LatinNews Daily - 23 May 2023

MEXICO: US triggers investigation into labour rights at Goodyear plant

On 22 May US officials requested an investigation into alleged labour rights infringements at Mexico’s San Luis Potosí plant of US-firm Goodyear Tyre and Rubber Co, invoking the “rapid response mechanism” (RRM) under the US-Mexico-Canada (USMCA) free trade agreement.


The request for an investigation was made by the Office of the US Trade Representative (USTR) and followed an appeal by La Liga, a newly created independent Mexican trade union, which claimed that Goodyear employees at the plant in San Luis Potosí state were being denied benefits available to other workers in the rubber and tyre sector elsewhere in the country. Under the terms of the USMCA, which took effect in 2020, the Mexican authorities now have 10 days to initiate a labour rights review at the facility, and a further 45 days to investigate the substantive claims.

  • Last month a vote by Goodyear workers on whether to accept a new collective contract had to be suspended after allegations of vote-rigging by the long-established labour union, the Confederación de Trabajadores de Mexico (CTM), which, it was claimed, colluded with company management to steal a ballot box. A new vote was held earlier this month with employees overwhelmingly rejecting the proposed agreement.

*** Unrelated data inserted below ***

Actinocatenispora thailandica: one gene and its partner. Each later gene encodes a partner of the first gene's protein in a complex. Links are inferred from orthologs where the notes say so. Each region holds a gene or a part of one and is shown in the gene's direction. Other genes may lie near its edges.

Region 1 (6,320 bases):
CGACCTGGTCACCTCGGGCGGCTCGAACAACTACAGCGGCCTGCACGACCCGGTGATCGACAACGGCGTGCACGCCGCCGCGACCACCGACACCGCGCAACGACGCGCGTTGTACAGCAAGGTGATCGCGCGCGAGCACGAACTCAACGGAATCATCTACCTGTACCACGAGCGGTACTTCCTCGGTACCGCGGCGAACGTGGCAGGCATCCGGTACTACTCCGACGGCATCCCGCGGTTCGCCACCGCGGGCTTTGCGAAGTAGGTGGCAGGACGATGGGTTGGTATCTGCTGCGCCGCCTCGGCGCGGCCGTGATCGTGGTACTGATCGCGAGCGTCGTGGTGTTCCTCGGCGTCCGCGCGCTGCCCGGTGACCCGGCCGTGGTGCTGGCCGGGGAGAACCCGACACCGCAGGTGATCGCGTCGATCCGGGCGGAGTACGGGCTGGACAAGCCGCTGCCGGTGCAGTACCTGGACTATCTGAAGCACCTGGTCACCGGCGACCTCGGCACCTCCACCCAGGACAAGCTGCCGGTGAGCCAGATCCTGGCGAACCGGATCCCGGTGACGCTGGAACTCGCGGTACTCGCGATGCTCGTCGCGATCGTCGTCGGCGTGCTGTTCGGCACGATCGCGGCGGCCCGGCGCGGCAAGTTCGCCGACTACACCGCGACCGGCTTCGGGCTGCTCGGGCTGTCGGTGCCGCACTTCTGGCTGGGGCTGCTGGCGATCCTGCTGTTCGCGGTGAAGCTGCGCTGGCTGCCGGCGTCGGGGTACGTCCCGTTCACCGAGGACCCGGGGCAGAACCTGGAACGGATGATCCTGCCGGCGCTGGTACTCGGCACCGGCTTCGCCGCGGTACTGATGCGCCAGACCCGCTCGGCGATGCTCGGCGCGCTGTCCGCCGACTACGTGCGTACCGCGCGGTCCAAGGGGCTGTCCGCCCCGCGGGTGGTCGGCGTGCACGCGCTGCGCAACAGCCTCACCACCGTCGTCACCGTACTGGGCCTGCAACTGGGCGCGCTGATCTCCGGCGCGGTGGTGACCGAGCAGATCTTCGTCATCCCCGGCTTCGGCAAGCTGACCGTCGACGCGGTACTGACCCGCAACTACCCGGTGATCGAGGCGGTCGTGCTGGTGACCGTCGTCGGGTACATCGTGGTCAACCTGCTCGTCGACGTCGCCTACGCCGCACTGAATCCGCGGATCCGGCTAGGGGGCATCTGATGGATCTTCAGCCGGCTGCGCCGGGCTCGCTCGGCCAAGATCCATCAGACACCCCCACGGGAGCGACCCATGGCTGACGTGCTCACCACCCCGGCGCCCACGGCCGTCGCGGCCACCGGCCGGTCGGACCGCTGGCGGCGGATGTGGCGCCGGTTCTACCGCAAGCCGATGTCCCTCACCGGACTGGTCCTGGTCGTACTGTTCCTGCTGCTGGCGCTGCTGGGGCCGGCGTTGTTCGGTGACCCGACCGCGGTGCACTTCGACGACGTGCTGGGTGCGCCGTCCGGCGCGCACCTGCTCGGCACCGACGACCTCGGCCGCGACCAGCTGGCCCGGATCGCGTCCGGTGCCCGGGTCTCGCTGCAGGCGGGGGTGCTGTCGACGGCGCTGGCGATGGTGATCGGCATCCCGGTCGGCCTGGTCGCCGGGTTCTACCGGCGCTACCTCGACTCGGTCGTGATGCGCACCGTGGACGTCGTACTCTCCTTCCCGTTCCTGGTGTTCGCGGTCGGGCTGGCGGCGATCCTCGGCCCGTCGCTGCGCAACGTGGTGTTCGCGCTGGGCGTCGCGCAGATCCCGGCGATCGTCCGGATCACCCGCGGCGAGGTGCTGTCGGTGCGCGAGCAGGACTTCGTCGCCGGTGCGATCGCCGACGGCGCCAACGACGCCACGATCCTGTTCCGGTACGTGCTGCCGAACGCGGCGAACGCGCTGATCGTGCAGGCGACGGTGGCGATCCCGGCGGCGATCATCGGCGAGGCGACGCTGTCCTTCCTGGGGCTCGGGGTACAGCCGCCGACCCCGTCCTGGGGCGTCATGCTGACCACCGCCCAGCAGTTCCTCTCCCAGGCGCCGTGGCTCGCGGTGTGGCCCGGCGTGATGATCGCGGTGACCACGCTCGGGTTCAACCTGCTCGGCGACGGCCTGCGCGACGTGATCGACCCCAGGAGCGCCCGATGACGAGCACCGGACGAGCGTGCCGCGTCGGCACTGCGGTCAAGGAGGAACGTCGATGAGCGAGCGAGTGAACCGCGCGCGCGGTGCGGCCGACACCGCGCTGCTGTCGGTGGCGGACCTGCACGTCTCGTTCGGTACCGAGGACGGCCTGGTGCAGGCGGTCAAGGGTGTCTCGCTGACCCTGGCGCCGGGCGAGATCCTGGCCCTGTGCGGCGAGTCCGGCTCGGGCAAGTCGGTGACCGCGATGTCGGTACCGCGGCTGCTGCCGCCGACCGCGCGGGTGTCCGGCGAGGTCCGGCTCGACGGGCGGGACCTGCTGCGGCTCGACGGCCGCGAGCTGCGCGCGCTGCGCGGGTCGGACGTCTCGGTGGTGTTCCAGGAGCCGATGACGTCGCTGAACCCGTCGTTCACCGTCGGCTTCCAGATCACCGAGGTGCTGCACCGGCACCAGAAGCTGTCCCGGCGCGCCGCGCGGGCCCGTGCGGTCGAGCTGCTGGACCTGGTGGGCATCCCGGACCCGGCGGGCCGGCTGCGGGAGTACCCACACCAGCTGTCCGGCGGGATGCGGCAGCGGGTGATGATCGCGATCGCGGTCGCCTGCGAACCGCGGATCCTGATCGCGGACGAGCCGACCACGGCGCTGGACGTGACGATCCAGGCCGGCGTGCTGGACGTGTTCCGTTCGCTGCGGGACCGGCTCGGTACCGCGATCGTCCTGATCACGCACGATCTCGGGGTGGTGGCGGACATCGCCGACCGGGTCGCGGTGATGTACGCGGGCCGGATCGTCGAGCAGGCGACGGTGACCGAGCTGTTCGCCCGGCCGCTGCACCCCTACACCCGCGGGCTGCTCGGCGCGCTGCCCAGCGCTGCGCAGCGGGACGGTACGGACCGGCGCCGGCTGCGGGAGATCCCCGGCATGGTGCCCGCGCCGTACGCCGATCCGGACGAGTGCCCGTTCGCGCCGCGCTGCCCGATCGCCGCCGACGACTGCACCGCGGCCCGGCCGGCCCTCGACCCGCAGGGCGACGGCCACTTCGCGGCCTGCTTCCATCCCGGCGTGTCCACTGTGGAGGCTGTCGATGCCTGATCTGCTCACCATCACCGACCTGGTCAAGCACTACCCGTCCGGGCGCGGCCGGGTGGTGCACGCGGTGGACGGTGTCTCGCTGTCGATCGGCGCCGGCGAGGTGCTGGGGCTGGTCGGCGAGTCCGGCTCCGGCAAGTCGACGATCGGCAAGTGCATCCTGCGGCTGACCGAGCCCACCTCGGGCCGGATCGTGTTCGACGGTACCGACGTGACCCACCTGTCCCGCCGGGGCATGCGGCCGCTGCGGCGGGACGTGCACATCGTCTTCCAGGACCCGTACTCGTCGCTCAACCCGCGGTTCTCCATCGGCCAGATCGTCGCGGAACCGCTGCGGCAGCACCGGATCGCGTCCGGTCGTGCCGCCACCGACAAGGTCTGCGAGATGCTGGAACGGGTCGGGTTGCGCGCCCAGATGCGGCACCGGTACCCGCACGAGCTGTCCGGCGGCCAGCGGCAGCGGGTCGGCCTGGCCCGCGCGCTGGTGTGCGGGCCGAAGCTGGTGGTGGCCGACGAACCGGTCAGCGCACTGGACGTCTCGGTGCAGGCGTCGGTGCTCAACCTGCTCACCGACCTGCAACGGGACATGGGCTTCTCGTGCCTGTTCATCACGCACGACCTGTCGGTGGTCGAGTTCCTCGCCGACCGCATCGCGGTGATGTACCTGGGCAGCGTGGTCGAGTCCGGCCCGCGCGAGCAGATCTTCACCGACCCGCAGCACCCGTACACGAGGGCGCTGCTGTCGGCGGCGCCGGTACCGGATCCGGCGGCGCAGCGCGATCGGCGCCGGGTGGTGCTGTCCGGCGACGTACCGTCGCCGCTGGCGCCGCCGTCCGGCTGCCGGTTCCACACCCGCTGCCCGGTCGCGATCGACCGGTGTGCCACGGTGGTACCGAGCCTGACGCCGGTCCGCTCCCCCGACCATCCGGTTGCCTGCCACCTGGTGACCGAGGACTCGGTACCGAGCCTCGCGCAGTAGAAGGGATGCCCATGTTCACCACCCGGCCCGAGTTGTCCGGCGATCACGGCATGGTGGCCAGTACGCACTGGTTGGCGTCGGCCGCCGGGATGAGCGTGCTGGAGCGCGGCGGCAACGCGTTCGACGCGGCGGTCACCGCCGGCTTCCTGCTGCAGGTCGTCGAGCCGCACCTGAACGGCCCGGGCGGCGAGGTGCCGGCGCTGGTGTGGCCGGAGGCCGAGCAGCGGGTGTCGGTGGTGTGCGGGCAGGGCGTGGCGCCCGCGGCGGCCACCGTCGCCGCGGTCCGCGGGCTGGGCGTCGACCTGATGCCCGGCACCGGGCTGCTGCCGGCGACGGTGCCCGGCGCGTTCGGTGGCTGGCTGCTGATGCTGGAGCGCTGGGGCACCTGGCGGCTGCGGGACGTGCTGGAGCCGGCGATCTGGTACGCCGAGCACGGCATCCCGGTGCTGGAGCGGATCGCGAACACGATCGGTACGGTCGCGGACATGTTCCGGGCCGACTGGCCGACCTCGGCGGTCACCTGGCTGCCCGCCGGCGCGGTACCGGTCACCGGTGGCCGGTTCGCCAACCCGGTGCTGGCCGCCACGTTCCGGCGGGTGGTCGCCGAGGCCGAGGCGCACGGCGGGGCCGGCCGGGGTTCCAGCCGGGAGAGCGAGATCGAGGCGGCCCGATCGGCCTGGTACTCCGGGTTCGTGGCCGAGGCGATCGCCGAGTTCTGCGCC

• This was seen as an important victory for La Liga, the recently-formed independent union, which is seeking to win recognition and to replace the CTM at the plant. The CTM is often accused of being a ‘sweetheart’ or ‘yellow’ union which tends to align itself with management rather than the interests of its members.
  • In a statement Goodyear said staff turnover at the company’s San Luis Potosí plant is low and that the wages it pays are “competitive”.

Looking Ahead: Both major US political parties, the Democrats and Republicans, have supported the observation of minimum labour standards in Mexico, not least because they believe low wages can be a threat to jobs in the US. With Mexico’s President Andrés Manuel López Obrador seeking to align himself with working class voters, the likelihood is that independent labour unions will continue to gather strength.

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